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The Johns Hopkins Diaspora: Where Diversity and Inclusion Thrive

The Johns Hopkins Diaspora: Where Diversity and Inclusion Thrive

In its first year, the employee resource group has promoted racial justice and inspired change.

When the killing of George Floyd ignited global protests against racial injustice, Regina Gail Malloy paid close attention to how Johns Hopkins Medicine was reacting to the uprisings.

She read the all-staff e-mails of support and commitment for the movement from hospital and university leadership. She watched Paul Rothman, dean of the medical faculty and CEO of Johns Hopkins Medicine, bow his head and take a knee at the White Coats for Black Lives event. And she wondered what role the Hopkins Diaspora could play in the ongoing quest for social justice.

In addition to working as executive assistant to hospital president Redonda Miller, Malloy serves as co-chair of The Hopkins Diaspora, an employee resource group at JHM dedicated to promoting equity and support for more than 12,000 African American/Black employees, as well as for patients and community members.

“The Hopkins Diaspora has made such an incredible impact on our organization that it’s hard to believe that they have been working on behalf of our Black/African American employees, staff and patients for just a year,” says Miller. “Their programs and initiatives have been wide-ranging and have sparked meaningful education, discussion and change across Johns Hopkins.”

Created in August 2019, the 370-member Hopkins Diaspora has held workshops to help community residents learn about financial resources for their medical bills; organized a free legal clinic to provide criminal record expungement services; and hosted “The New Jim Crow,” a panel discussion on mass incarceration. (See a list of Hopkins Diaspora achievements.)

Now, the Black Lives Matter movement has provided an opportunity for candid discussions about institutional practices and policies at Johns Hopkins University and Johns Hopkins Health System.

“There is often a disconnect in terms of what senior leaders believe and what African American employees experience in the workplace,” Malloy says. “I thought we should take a survey to see how Black people who work here actually feel about working here.”

Inspired by the Harvard Business Review article “Is Your Company Actually Fighting Racism or Just Talking About It?”, Malloy set out to initiate a dialogue with senior leaders about systemwide issues in hiring and promoting, professional development, employee retention and accountability. Another consideration: How best to create a culturally sensitive workplace that is inclusive and welcoming.

First, she sent an electronic survey to members of The Hopkins Diaspora and to the university’s Black Faculty and Staff Association asking for their concerns, comments and recommendations on these topics. She received 164 responses.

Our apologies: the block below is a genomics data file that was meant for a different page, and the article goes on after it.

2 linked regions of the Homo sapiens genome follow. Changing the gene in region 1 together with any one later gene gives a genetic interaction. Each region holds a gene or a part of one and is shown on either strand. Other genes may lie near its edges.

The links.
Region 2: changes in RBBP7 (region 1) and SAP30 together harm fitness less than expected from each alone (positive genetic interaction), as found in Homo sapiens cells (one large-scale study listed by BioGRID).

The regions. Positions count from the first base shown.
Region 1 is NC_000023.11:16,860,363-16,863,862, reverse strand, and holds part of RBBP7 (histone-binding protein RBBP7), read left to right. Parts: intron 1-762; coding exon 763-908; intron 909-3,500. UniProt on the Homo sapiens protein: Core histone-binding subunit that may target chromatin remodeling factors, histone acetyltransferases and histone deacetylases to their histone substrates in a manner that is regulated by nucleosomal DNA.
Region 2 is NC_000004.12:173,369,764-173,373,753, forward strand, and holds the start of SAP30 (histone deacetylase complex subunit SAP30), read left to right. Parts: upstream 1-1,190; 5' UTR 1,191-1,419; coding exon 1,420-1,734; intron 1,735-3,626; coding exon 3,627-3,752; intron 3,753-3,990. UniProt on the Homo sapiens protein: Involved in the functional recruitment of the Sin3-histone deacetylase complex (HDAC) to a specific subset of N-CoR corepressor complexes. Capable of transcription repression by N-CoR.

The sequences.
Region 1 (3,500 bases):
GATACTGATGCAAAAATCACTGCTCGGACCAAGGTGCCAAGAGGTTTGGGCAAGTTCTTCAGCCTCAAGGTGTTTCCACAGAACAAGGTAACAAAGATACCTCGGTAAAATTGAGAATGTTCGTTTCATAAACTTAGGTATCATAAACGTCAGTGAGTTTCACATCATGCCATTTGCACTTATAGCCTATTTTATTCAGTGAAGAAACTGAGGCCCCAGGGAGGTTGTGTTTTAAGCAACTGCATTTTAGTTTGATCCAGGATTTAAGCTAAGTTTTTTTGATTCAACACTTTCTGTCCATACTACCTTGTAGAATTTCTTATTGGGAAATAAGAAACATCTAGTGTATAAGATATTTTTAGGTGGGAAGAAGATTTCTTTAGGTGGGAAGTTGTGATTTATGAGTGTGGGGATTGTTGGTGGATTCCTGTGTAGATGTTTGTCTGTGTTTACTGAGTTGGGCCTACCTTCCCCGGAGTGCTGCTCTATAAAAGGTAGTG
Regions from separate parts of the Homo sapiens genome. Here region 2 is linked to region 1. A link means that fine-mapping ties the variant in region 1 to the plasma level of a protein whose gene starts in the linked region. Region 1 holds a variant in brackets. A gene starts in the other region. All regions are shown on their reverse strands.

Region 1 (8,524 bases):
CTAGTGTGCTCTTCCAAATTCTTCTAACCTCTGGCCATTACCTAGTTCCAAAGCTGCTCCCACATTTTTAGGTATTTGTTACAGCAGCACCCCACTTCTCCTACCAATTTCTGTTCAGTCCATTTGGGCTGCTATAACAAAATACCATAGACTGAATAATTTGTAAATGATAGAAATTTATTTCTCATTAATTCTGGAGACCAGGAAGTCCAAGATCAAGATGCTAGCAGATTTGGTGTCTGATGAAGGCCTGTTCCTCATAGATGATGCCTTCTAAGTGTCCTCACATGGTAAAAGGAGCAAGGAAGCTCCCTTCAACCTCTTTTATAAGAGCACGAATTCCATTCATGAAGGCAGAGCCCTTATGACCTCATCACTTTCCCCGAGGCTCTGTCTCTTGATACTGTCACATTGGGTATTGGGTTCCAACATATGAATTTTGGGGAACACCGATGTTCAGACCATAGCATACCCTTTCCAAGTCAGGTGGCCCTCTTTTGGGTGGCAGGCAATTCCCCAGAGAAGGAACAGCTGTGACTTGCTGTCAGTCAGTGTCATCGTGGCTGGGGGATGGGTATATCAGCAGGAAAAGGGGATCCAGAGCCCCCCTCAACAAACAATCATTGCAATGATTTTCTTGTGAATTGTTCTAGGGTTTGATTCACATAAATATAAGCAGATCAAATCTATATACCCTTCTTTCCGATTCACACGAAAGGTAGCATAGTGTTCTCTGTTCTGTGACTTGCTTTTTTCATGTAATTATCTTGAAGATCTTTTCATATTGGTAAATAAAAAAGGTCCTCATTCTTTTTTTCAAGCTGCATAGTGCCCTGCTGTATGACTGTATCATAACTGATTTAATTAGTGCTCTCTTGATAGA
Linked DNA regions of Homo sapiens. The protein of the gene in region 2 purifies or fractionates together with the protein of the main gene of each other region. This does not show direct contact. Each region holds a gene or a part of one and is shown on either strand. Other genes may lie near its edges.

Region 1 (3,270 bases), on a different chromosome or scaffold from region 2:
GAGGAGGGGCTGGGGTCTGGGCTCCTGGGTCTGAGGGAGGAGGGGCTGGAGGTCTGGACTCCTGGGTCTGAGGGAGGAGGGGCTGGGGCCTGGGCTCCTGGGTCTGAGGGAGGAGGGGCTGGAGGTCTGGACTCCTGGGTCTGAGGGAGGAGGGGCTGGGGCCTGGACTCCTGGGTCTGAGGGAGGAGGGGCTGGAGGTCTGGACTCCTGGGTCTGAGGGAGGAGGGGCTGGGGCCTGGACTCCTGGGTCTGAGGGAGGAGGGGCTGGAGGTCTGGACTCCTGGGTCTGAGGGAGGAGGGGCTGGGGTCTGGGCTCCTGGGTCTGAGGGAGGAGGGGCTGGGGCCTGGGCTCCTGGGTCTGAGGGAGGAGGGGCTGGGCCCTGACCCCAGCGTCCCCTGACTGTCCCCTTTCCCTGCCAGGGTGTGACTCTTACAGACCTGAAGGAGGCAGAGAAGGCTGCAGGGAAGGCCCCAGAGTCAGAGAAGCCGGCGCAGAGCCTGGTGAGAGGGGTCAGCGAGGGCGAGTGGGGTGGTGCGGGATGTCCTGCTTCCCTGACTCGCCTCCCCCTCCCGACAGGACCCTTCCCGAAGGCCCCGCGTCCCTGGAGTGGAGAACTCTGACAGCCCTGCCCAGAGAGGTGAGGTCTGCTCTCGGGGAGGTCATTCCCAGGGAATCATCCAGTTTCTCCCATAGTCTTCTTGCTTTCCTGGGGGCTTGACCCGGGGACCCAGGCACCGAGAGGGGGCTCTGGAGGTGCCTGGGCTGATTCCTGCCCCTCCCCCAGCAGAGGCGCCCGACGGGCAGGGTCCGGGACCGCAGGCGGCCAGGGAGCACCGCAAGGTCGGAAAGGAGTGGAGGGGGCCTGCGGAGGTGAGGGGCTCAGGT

In July, Malloy moderated a live online “Candid Conversation on Race and Equality” with Johns Hopkins University President Ron Daniels, Rothman and JHHS President Kevin Sowers to discuss the survey results and address questions that had been submitted. The hour-long discussion, which was not recorded, was observed by 300 pre-registered members of The Hopkins Diaspora and Black Faculty and Staff Association. (Read the summary of survey results and discussion.)

During the event, leaders announced that Martin Luther King Jr. Day — a paid holiday for all university employees — would also become a paid holiday throughout the Johns Hopkins Health System. The effort to make that change had been initiated several months earlier by Inez Stewart, senior vice president of Human Resources for Johns Hopkins Medicine, with the support of all of the hospitals’ leaders.

That change takes effect on Jan. 1, 2021.

An image shows Dome.

Daniels, Rothman and Sowers talked about the importance of having minority representation at the executive levels of JHU, JHM and JHHS and how best to embed institution-wide practices to support diversity in the organization.

One way is to change the job performance evaluation process so that people are not only evaluated for performing well but are also held accountable for how they treat patients, families and each other.

“We must build a work culture in which diversity and inclusion are embedded in all that we do,” Kevin Sowers wrote later in his blog. “We must ensure that we are not only living our values, but also holding each other accountable for doing the same.”

Although 33 percent of those surveyed said they had never faced racism in their departments, 44 percent said they sometimes did; 15 percent said that they often did; and 8 percent responded “always.” Malloy says learning that 67 percent of respondents encountered racism in the workplace underscores the importance of continuing The Hopkins Diaspora’s work.

“Staff voices have power,” she says. “I’m hoping that this experience will encourage staff to continue to talk, to speak up, to ask questions — because our employees are facing issues that we would not know about unless they tell us.”

“This group has already made a positive impact, shining a light on the urgent issues at our institution involving race and equity,” says Rothman. “I look forward to collaborating with them as we work to make progress in this area.”

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